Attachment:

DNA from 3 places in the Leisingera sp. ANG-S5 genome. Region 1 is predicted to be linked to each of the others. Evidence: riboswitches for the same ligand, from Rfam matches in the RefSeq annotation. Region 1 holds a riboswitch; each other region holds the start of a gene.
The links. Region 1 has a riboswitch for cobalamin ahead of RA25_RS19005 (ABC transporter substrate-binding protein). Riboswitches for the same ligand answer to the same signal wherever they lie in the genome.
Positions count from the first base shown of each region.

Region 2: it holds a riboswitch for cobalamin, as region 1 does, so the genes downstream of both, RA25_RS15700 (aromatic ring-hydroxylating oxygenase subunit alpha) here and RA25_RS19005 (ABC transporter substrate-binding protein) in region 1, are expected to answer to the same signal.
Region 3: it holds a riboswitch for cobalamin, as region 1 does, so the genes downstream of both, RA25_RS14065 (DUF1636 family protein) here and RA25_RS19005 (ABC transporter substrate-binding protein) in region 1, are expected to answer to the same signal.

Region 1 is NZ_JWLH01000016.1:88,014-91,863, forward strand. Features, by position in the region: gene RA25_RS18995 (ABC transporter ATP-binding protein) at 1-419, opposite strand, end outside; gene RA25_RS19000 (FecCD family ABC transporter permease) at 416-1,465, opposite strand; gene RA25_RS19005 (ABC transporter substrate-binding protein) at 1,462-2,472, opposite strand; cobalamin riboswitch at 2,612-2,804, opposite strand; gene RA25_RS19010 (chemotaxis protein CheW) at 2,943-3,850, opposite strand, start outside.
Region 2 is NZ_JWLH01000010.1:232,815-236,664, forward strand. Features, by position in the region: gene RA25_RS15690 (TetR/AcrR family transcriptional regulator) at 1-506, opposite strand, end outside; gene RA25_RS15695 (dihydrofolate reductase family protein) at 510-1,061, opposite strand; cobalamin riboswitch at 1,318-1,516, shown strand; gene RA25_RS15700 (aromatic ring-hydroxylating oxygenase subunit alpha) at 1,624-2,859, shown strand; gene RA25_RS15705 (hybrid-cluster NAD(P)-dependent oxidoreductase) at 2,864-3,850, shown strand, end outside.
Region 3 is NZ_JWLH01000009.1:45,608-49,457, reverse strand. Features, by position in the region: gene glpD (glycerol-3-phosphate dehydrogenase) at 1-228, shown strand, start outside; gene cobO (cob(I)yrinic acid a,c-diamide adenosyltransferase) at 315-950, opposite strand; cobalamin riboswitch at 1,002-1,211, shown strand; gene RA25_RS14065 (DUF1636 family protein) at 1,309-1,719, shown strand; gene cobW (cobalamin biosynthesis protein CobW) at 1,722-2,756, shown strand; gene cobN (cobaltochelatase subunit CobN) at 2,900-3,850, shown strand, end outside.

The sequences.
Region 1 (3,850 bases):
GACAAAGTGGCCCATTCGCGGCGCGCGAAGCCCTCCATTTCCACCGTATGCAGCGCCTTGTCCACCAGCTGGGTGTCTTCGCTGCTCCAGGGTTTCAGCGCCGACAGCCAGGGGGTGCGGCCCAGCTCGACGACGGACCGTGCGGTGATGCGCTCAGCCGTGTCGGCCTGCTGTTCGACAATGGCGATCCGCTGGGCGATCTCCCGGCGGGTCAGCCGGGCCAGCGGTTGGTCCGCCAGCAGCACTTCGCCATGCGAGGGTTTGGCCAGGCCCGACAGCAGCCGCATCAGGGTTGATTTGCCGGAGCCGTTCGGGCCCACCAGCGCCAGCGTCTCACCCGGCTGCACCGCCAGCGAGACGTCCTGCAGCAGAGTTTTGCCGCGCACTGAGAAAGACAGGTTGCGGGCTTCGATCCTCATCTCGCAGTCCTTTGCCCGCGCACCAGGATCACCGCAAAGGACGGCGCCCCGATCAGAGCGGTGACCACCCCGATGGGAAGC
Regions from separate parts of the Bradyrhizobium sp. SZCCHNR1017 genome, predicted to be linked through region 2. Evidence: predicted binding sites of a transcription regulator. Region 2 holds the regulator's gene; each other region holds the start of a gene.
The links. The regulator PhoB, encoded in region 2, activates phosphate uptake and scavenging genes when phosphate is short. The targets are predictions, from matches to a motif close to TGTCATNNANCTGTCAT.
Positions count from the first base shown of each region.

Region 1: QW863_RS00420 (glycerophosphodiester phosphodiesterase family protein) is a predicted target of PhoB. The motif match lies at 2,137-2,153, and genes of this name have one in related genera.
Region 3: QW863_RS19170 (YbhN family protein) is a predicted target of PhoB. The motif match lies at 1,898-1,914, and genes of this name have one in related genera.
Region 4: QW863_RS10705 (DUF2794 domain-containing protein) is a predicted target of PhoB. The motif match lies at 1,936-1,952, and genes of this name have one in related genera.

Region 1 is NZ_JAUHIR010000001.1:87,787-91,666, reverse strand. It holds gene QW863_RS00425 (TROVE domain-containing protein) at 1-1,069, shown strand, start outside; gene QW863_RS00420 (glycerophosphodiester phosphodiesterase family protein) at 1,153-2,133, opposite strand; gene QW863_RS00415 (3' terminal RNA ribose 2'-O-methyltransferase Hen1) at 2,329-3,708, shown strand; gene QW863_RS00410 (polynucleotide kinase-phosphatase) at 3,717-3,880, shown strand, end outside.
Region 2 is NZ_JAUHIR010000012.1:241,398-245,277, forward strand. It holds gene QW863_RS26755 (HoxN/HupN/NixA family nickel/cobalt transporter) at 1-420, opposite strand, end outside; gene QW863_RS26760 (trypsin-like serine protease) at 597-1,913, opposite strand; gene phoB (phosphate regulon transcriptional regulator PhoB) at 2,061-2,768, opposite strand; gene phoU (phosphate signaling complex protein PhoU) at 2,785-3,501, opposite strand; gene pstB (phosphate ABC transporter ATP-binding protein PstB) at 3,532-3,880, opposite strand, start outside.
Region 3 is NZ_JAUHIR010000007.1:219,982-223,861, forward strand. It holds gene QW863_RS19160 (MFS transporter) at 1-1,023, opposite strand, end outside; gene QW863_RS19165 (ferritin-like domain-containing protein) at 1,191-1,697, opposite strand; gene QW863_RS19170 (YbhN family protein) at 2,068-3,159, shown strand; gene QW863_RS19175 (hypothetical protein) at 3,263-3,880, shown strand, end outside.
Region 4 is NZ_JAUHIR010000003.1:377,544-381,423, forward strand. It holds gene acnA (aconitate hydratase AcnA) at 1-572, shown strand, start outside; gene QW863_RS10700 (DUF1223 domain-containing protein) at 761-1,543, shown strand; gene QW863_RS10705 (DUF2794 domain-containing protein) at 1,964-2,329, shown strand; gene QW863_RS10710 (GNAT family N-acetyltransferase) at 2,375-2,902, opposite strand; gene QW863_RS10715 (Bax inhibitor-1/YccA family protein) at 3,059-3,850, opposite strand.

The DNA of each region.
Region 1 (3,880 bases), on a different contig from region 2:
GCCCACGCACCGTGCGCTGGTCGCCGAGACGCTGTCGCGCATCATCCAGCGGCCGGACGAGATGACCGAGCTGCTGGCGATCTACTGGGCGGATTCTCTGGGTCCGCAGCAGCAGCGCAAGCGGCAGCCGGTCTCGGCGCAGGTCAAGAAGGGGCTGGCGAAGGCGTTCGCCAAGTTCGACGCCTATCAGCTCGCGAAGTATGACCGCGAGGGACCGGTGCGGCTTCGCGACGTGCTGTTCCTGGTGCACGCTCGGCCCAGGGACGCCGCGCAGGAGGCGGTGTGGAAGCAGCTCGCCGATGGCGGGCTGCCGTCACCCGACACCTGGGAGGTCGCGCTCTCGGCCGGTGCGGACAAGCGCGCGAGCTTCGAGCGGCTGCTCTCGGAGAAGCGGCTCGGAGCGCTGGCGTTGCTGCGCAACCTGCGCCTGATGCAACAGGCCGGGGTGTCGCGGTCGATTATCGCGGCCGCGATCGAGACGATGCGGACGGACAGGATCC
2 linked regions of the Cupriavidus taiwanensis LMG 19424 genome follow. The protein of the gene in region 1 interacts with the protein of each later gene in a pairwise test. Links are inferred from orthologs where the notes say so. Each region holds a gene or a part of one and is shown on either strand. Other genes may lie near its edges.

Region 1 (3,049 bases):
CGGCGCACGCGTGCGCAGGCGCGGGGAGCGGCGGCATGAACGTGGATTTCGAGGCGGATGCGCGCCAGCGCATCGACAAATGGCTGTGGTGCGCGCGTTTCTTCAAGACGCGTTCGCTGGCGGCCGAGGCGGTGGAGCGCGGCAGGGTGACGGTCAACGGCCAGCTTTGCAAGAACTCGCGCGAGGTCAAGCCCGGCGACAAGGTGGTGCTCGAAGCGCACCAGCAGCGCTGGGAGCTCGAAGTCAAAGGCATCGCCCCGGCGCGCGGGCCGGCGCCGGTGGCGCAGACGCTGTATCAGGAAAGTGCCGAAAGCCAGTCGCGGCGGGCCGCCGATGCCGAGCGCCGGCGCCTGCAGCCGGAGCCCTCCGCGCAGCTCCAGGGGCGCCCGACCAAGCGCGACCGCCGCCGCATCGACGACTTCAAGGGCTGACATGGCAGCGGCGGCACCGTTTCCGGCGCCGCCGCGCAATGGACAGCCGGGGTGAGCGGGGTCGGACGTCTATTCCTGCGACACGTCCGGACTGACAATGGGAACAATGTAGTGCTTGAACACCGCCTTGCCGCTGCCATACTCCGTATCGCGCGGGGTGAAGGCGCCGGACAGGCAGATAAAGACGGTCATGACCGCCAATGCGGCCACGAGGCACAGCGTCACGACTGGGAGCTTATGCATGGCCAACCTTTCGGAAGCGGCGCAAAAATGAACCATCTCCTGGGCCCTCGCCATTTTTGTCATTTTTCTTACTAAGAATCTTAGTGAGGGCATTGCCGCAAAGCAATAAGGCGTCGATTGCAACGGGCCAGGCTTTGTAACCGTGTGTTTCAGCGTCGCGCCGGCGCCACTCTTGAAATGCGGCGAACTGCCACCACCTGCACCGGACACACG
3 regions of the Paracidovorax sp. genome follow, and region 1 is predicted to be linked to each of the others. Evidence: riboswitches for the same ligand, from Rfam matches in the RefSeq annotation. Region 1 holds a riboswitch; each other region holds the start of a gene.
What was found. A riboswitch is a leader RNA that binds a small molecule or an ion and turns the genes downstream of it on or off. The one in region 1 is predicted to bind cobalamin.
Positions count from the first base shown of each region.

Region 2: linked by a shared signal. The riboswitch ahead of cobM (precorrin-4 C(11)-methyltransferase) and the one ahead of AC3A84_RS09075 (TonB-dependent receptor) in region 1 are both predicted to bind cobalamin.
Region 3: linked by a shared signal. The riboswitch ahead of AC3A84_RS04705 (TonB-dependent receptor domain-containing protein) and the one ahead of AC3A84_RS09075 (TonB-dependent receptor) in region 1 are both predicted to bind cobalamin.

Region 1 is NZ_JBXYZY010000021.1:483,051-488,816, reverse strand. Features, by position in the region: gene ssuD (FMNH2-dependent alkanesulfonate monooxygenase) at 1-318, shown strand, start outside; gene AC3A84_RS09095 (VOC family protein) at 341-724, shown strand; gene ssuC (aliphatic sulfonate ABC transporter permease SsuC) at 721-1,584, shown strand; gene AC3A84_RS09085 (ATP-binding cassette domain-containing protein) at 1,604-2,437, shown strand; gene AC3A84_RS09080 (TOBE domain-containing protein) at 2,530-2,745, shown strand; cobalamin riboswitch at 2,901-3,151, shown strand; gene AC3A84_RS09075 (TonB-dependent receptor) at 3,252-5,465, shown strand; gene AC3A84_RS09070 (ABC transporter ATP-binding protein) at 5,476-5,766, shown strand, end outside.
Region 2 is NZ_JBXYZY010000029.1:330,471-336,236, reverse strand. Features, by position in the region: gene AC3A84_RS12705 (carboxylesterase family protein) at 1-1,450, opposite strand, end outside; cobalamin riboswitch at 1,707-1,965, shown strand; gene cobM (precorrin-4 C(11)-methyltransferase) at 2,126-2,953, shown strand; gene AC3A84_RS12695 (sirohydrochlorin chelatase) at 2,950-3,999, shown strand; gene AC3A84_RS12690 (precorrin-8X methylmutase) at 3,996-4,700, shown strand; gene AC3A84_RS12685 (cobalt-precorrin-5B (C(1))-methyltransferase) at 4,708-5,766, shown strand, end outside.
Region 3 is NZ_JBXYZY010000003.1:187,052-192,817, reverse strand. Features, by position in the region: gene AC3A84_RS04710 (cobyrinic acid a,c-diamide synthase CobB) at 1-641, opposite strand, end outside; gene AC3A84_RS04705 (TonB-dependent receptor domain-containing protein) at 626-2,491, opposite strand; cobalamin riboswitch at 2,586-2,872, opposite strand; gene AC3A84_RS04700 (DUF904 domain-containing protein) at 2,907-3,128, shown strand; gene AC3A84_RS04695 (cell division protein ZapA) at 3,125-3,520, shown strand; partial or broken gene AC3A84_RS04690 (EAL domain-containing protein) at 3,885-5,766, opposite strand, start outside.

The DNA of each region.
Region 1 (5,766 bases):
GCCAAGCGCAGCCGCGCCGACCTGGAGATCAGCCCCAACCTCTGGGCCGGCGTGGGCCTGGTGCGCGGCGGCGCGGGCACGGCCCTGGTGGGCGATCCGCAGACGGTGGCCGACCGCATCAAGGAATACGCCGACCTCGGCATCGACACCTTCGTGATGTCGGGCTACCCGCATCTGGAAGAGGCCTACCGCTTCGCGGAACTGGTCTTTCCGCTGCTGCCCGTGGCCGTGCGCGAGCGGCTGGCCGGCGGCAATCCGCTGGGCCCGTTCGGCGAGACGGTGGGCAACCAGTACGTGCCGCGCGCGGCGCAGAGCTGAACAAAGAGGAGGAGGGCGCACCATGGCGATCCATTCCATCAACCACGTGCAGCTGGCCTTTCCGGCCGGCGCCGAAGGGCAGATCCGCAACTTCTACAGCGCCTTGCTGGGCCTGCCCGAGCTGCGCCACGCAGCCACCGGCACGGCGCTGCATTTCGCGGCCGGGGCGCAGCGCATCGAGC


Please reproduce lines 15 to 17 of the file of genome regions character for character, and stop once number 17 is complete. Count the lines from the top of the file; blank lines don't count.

Region 1: QW863_RS00420 (glycerophosphodiester phosphodiesterase family protein) is a predicted target of PhoB. The motif match lies at 2,137-2,153, and genes of this name have one in related genera.
Region 3: QW863_RS19170 (YbhN family protein) is a predicted target of PhoB. The motif match lies at 1,898-1,914, and genes of this name have one in related genera.
Region 4: QW863_RS10705 (DUF2794 domain-containing protein) is a predicted target of PhoB. The motif match lies at 1,936-1,952, and genes of this name have one in related genera.